– Many families live in old cabins or dilapidated mobile homes or trailers and lack basic furniture and appliances;

– 35% of homes lack water, electricity, central heating, and sewage systems;

– Many water wells are contaminated;

– The average number of people living in a home is 17;

– There are few paved roads; no bank/discount stores/movie theatre/public transportation.

-Extreme weather conditions: Summer temps reach 110 degrees and winters can drop to -50 degrees—along with the risk of severe winds, flooding, tornadoes, and wildfires.

Are you asking yourself: Why don’t the Oglala Sioux take the money and move on? Here’s why—three words:

Wamaka Og’naka l’cante.

In the Lakota language it means “the heart of everything that is.” It is how the Oglala describe the Black Hills, a sacred symbol of their creation. It explains that for the Sioux tribes, there is no difference between land, life, and religion. They are one in the same.

I love that concept! It means you don’t sell your soul. The Black Hills are not a chunk of real estate. You don’t sell the tangible representation of who you are. You don’t sell your life to alleviate horrendous living conditions.**

In my own way, I relate to this thinking. Here is my Wamaka Og’naka l’cante: Toni Dockter, writer, a calling. For me there is no difference between the three. I am my calling. I am my writing. We are one in the same.

Now, if I could get my dense tribal members to understand this concept, I might hang out with them. I hail from the California branch of the Twabuwoc Tribe:

Tightly Wound And Balled-up Wads Of Conformity.

They walk a tight-lipped straight line inside a box. I’m outside the box, tap dancing in Fluevogs, playing “When the Saints Go Marching In” on my clarinet.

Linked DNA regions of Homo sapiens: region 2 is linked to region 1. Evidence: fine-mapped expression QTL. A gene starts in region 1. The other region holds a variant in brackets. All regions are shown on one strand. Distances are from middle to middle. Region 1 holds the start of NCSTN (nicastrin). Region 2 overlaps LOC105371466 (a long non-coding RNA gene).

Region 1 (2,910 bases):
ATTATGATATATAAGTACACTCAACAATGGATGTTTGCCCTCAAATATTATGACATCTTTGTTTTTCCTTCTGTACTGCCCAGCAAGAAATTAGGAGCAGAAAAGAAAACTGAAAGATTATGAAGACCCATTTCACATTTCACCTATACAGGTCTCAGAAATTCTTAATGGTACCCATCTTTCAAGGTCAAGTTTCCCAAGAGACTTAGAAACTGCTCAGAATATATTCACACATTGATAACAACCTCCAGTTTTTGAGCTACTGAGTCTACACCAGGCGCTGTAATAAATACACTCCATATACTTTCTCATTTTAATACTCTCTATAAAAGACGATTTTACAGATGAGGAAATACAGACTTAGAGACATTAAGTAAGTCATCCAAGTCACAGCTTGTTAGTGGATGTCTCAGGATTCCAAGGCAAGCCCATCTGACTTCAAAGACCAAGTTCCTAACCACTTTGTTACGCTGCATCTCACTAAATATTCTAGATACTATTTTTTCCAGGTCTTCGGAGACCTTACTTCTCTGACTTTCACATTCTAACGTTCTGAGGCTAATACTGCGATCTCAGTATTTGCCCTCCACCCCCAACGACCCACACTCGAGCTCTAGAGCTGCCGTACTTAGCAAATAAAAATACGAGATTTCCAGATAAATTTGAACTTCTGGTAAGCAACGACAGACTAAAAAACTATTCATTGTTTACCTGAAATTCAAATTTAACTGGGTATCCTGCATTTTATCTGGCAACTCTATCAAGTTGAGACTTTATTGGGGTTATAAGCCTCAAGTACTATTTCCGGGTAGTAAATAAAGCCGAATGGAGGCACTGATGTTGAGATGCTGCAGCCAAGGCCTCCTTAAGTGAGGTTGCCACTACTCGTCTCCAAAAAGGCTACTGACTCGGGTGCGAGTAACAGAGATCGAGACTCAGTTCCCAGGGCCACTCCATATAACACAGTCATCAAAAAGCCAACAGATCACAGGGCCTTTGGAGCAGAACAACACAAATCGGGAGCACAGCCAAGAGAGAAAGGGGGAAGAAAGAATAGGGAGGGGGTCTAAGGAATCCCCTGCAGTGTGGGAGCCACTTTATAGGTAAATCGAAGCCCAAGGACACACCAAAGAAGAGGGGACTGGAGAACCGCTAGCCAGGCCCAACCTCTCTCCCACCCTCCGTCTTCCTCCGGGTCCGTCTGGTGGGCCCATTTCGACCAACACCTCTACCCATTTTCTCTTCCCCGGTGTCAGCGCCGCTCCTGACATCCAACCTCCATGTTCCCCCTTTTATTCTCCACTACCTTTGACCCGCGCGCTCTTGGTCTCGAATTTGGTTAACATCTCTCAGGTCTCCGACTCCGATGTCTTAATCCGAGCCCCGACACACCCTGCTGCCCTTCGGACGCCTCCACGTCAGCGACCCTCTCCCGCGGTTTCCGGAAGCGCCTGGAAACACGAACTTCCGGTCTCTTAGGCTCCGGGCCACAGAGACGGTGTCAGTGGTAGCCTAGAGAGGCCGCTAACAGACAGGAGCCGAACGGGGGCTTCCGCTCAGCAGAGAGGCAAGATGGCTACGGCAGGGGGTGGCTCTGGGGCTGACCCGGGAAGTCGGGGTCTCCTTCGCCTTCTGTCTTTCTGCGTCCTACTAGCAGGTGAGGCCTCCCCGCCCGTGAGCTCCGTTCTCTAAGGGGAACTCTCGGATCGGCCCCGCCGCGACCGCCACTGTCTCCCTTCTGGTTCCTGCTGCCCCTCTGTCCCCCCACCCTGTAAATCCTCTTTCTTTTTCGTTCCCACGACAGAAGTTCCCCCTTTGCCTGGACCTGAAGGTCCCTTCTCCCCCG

The Twabuwoc don’t get me. If they did, I wouldn’t have to endure the spirit-zapping/nattering negativity generated by their silence about my calling. Or the snide/condescending/dripping with disapproval comments, like: “Are you still writing?” Sub-text: Why do you spend so much time doing something that makes no money?

As the Oglala Lakota know, it’s not about the money.

Could I be making more money at another endeavor if I stopped writing? Sure. But I don’t want the money. I want my “land/life/religion!”

As the Oglala Sioux know, it’s not about fitting in or being what another entity wants you to be or do. It’s about honoring the soul you were created with. And it’s not for sale.


*from the article: “The Arrogance of Ignorance: Hidden Away, Out of Sight, and Out of Mind,” by Stephanie Schwartz,, 10/15/06. I’m guessing that after 5 additional years of a bleak economy, the stats are worse.

** According to published polls, 90% of the current Oglala Sioux still feel this way.

Additional information: “Black Hills Are Beyond Price to Sioux Culture,” by Frederic Frommer, Los Angeles Times, 8/19/01

Recommended reading about the history of the Sioux Nation: In the Spirit of Crazy Horse (1983), by Peter Matthiessen, award-winning author/activist.

Note to the FBI: If you’re still spying on me because of my zealous support of President Clinton offering clemency to Leonard Peltier in 2000, I hope you are at least reading my blogs. I need all the readers I can get!



  • Diane said:

    I give you a BIG “LIKE”…I totally agree. Interviewer’s on a program on the History Channel discussed the money with one of the Sioux Women…they didn’t want the money. They are the LAND.

    Friday, October 28, 2011
  • Davey Dave said:

    If our white counterpart had values more like Indigenous People we would be better off. Good post.

    Saturday, November 19, 2011